Selected Works

David Kassman was born in 1971, in Kffar Saba, Israel. 

For over twenty years, Kassman has traveled all over the world photographing people and places that he encounters. He photographs in both urban and rural communities all over the world but his main regional focuses are Africa, Australia, New Zealand, South and Central America, and the Far East. He strongly portrays the themes of identity and cultural displacement in his work. 

His photographs have been exhibited in galleries and private collections worldwide. Moreover, he teaches photography at Shenkar University of Art, located in Tel Aviv. 


About The Spiderman Project:

In the heart of the urban jungle, amidst the vibrant chaos of Times Square, a photograph snapped on a rainy June day became the catalyst for David Kassman’s captivating exhibition: “The Spiderman Project.” The image featured a costumed Spiderman, one of many willing to pose with tourists for a dollar. This chance encounter intrigued Kassman, planting the seed for a remarkable photographic odyssey.

The year was 2006, a period marked by the outbreak of the Second Israel-Lebanon war. David’s younger brother, Ran, a soldier in an elite reserve unit, was called into action. After enduring a month of agonizing uncertainty, Ran returned home physically unharmed, but the emotional scars ran deep. The horrors of war, especially the loss of his best friend in a Hezbollah ambush, haunted him. David, a compassionate listener to his brother’s stories, was inspired to embark on his next photography venture.

Thus began a remarkable journey where two worlds collided. For over four years, the Kassman brothers traversed conflict zones in Israel and across the globe. Ran transformed into a superhero, donning the Spiderman costume, a symbolic escape from his past and a pursuit of a future unburdened by trauma. In the blink of an eye, he’d go from scaling walls to racing ahead, mirroring his own escape from the past’s haunting memories.

Their explorations took them from the Holocaust Memorial in Berlin to the ancient Olive Mountain cemetery, from the desolate Dead Sea to the imposing Separation Wall. Each photograph was a tapestry, woven with the threads of Jewish history and the Israeli experience.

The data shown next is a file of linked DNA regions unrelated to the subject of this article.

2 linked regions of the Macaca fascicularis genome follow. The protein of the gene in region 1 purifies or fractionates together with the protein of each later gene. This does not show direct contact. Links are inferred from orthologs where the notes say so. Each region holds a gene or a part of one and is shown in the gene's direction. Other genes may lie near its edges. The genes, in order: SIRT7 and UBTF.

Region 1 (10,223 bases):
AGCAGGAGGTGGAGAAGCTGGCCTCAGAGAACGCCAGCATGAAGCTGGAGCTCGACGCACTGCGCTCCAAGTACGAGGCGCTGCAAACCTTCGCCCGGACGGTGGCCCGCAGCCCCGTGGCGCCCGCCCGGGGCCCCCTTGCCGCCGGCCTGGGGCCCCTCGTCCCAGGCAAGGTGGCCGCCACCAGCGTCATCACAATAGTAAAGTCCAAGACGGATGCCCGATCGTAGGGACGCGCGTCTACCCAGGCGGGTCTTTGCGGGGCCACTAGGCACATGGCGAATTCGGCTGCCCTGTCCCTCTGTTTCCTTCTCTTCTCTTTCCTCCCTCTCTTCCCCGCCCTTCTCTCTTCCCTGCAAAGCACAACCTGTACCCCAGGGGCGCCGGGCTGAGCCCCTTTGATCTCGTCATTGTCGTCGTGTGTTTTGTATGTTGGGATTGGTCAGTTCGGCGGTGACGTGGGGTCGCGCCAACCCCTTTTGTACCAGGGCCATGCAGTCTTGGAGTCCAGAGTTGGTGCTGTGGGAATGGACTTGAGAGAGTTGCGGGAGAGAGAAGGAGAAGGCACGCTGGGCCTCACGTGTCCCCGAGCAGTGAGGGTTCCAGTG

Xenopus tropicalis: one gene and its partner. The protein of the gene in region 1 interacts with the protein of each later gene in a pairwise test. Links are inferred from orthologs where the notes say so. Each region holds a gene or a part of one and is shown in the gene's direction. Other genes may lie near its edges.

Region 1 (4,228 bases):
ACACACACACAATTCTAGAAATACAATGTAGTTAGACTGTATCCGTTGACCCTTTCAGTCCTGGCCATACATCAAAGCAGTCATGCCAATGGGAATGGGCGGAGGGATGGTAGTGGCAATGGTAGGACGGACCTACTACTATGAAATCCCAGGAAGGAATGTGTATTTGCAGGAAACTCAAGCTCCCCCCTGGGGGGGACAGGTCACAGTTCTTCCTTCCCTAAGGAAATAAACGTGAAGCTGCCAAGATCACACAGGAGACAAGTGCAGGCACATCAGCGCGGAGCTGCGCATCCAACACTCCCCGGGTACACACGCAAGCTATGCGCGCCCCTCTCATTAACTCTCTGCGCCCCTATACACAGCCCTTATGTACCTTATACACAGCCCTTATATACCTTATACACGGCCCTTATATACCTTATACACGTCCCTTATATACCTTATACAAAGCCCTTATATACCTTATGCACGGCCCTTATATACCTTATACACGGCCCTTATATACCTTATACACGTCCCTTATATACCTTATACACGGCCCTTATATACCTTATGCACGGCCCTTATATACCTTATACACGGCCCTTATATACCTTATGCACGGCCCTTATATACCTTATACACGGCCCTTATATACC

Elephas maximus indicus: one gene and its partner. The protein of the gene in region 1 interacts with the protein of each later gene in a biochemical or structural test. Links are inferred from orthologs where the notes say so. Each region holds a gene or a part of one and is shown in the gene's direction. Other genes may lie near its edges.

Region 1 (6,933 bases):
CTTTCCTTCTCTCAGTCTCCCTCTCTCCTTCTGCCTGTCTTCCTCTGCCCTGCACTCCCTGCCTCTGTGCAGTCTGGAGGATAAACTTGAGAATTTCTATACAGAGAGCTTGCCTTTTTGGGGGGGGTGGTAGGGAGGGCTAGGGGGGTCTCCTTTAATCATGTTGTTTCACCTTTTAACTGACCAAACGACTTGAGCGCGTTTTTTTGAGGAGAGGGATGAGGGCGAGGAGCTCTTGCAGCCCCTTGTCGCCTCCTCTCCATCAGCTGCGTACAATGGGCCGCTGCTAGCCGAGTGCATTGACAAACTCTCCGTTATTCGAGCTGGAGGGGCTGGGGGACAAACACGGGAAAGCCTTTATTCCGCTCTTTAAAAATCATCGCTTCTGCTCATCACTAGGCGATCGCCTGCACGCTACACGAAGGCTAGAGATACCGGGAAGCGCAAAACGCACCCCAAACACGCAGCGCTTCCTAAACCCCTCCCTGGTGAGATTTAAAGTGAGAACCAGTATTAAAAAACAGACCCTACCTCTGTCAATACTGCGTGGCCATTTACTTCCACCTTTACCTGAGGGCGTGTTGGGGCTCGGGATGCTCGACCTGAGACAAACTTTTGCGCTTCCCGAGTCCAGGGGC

Kassman’s works, like Spiderman himself, are multi-layered. The compositions burst with color and allure, appealing to audiences of all ages. Spiderman’s action-packed presence seemingly leaps out of the frame, ready to rescue. Yet, a closer examination reveals a vulnerable figure, resting his head against the Wailing Wall, seeking answers amid the turmoil of their land.

Spiderman, an iconic and universal symbol, stands in the midst of pivotal moments in Jewish history. Still, his foreign and alien presence against the stark backdrop of separation raises questions about belonging and identity.

The journey concludes at the Giza pyramid complex, with Spiderman soaring above the golden sands of Cairo. After years of physical and emotional exploration, Ran’s transformation into a hero, not a superhero, is complete. He chooses the path of the resilient human hero, looking ahead with unwavering determination.

Kassman, now 44, initially captured the remote tribes of the African savannah, gaining recognition in National Geographic. Later, he transitioned into the realm of artistic photography. His humanitarian work with The Urban Zen Foundation and his artistic achievements have earned him a place in museums and private collections across the United States and Europe.

In the end, The Spiderman Project is not just a photographic exhibition; it’s a journey of transformation, resilience, and the enduring spirit of the human hero within us all.